2. An impregnating carbonizing apparatus according to claim 1, wherein said high pressure heating means can be removed from within said high pressure vessel together with said specimen case.
Description
BACKGROUND OF THE INVENTION

1. Field of the Invention

This invention relates to an impregnating carbonizing process and apparatus for impregnating a porous shaped body of carbon with tar pitch or resin and carbonizing the tar pitch or resin to produce a carbon material of a high density.

2. Description of the Prior Art

In recent years, composite materials of carbon fiber and carbon materials (hereinafter referred to as C/C composite materials) have come into wide use as new materials in the aerospace and aircraft work for rocket nozzles, aircraft brakes and so forth. Further, attention is paid also to application of such C/C composite materials as a structural material for a high temperature furnace or a tray material which is used in an inert atmosphere because they have characteristics that they are light in weight and high in strength and have a small heat capacity and that they are high in impact strength.

Also with regard to conventional graphite materials, the quality has been improved in recent years, and the demand is increasing for fine materials which are fine in crystal grain and small in quantity of pores.

However, one of the greatest technical subjects in production of such carbon materials resides in how to attain a high density. Particularly, establishment of a technique of achieving a high density in an industrial scale, that is, establishment of a technique of mass production of carbon materials of a high density, is a serious subject.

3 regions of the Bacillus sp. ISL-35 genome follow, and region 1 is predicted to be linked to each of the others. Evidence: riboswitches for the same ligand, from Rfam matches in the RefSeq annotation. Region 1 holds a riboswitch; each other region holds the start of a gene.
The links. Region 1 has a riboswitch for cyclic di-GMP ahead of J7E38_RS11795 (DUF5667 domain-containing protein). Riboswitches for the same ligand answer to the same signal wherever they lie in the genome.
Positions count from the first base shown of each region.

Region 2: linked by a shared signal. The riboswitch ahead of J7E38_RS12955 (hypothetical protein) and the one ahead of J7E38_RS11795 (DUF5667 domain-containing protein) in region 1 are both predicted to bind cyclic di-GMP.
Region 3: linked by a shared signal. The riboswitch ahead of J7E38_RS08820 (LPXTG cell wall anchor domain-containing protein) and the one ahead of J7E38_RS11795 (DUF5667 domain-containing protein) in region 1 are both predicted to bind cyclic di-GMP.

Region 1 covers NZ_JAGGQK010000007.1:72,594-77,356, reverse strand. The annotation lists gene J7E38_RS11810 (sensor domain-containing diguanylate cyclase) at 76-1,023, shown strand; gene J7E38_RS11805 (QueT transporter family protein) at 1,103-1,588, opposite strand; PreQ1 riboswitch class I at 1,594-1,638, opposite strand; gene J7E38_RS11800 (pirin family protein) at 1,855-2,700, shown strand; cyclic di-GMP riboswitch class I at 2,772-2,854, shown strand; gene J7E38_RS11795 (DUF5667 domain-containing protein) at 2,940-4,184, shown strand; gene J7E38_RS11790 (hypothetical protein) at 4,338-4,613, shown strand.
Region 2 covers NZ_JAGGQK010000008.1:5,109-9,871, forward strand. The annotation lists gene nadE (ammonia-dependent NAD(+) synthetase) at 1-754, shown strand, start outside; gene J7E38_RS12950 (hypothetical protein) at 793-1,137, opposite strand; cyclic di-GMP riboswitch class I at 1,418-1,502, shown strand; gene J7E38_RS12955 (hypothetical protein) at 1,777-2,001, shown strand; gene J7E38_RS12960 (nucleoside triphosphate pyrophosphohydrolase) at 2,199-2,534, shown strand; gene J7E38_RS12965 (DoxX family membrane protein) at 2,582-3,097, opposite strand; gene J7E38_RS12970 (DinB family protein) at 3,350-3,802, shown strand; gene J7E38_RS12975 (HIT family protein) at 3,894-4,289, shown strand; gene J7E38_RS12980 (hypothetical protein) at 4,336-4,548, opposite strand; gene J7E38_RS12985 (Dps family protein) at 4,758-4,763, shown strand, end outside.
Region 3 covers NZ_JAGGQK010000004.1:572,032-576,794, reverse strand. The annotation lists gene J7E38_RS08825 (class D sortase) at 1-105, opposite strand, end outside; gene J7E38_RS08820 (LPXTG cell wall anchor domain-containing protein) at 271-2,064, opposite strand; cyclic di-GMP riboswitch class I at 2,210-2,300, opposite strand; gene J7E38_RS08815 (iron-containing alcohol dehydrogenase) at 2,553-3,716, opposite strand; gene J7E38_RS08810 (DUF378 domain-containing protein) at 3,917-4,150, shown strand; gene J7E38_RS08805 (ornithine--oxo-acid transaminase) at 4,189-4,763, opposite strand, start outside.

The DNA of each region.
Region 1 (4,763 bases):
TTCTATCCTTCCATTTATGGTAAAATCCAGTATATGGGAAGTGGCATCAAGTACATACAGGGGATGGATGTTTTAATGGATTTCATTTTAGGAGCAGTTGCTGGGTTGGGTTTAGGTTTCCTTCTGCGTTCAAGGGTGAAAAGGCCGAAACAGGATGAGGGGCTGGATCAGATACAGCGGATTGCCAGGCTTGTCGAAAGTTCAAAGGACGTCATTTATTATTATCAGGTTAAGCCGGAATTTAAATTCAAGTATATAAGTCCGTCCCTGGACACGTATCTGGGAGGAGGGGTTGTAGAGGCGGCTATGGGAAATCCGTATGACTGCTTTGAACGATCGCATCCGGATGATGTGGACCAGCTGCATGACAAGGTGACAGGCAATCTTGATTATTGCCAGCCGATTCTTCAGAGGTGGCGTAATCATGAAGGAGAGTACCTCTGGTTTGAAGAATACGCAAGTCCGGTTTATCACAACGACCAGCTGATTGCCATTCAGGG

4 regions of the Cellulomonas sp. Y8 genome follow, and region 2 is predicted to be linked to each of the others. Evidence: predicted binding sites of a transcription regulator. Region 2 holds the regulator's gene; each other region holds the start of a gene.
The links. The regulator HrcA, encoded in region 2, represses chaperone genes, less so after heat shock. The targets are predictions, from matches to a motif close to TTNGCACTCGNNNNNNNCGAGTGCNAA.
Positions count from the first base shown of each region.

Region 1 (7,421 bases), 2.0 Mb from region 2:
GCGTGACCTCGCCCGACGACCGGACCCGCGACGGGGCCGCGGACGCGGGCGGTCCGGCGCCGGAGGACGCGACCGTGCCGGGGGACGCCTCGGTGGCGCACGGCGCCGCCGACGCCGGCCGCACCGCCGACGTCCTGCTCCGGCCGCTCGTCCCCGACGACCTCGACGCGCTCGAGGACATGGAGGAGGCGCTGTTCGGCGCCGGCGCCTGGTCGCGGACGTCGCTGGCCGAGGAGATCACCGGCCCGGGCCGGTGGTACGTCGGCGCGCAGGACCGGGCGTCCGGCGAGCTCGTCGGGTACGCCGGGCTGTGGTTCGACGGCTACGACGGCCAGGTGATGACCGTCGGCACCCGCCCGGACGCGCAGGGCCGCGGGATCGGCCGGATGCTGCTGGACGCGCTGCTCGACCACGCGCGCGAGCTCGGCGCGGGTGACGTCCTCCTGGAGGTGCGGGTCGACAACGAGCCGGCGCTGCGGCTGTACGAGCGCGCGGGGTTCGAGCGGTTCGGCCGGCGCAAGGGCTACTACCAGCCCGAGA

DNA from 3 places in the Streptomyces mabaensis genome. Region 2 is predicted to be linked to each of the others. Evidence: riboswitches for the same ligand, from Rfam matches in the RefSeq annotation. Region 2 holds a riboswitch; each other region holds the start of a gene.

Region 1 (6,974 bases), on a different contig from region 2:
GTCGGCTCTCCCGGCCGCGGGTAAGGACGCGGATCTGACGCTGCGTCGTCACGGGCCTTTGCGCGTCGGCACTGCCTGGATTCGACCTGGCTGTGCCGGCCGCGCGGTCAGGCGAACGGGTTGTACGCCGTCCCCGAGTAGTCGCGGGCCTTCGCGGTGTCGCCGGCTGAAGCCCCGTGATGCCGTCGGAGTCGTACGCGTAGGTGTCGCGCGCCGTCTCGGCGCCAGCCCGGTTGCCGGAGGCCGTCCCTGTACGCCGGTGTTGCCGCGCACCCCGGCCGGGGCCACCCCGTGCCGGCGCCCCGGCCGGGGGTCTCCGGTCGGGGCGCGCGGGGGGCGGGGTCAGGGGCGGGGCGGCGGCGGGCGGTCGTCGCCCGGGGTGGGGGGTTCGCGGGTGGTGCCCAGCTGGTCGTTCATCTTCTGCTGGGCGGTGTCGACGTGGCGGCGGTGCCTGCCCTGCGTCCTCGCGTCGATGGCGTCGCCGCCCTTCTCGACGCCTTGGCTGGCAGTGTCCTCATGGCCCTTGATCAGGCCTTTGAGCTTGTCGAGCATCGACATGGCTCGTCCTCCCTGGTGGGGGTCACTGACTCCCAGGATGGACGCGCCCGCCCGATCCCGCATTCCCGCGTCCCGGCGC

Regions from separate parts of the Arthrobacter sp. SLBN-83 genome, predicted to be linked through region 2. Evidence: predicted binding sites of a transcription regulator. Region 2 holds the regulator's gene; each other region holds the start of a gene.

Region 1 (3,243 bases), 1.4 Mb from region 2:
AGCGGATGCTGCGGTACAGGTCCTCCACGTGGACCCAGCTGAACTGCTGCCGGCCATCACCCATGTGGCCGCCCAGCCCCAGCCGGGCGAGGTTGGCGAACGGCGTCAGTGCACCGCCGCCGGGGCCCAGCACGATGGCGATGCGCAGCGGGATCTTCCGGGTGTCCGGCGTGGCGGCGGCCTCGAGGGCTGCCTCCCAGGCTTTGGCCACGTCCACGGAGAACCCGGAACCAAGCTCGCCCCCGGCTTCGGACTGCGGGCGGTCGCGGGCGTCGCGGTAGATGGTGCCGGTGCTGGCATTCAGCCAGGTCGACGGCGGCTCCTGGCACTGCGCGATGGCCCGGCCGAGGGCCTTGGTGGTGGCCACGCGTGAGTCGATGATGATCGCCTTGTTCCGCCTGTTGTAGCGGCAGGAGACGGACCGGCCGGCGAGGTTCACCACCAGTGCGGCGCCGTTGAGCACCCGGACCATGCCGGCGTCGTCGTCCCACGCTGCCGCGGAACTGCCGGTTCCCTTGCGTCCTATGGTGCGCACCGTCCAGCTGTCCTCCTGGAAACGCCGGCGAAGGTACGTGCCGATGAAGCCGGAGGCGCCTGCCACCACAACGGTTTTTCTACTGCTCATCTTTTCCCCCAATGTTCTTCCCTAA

As a technique of improving the high density of such materials, conventionally a process is employed wherein a porous shaped body is impregnated with a carbonizable substance such as tar pitch or resin and then the carbonizable substance is carbonized. Normally, a porous shaped body is impregnated in vacuum and then baked under the atmospheric pressure.

As a technique of impregnating a porous shaped body with tar pitch in vacuum and carbonizing the tar pitch under a pressure of high pressure gas, such a technique, for example, as illustrated in FIG. 5 is already known. The object of the technique is a C/C composite material, and an original shaped body consists mainly of carbon fiber. Referring to FIG. 5, a shaped body 1 is inserted into a vacuum vessel 2, and then, the shaped body 1 is impregnated with tar pitch in vacuum at a temperature of 200 C. After such impregnation, the shaped body 1 is inserted into a baking furnace 3 in which it is heated to a temperature of 850 C. under the atmospheric pressure to carbonize the tar pitch. Then, the outer face of the shaped body thus obtained is roughened, and then, it is inserted into an airtight can 4 together with tar pitch and impregnated with the tar pitch in vacuum again, whereafter the can 4 is sealed to maintain the inside of the can 4 in a vacuum condition. Subsequently, the thus sealed can 4 is inserted into a high temperature, high pressure furnace 5 in which a pressure of argon gas is applied to the can 4 to heat and pressurize the shaped body 1. Thus, the shaped body 1 is carbonized finally in the conditions of a temperature of 650 C. and a pressure of 10,000 psi (about 700 kg/cm2). After such carbonization, the can 4 is removed from the furnace 5, and the shaped body 1 is inserted into a high temperature furnace 6 and heated to a temperature of 2,700 C. to graphitize the shaped body 1.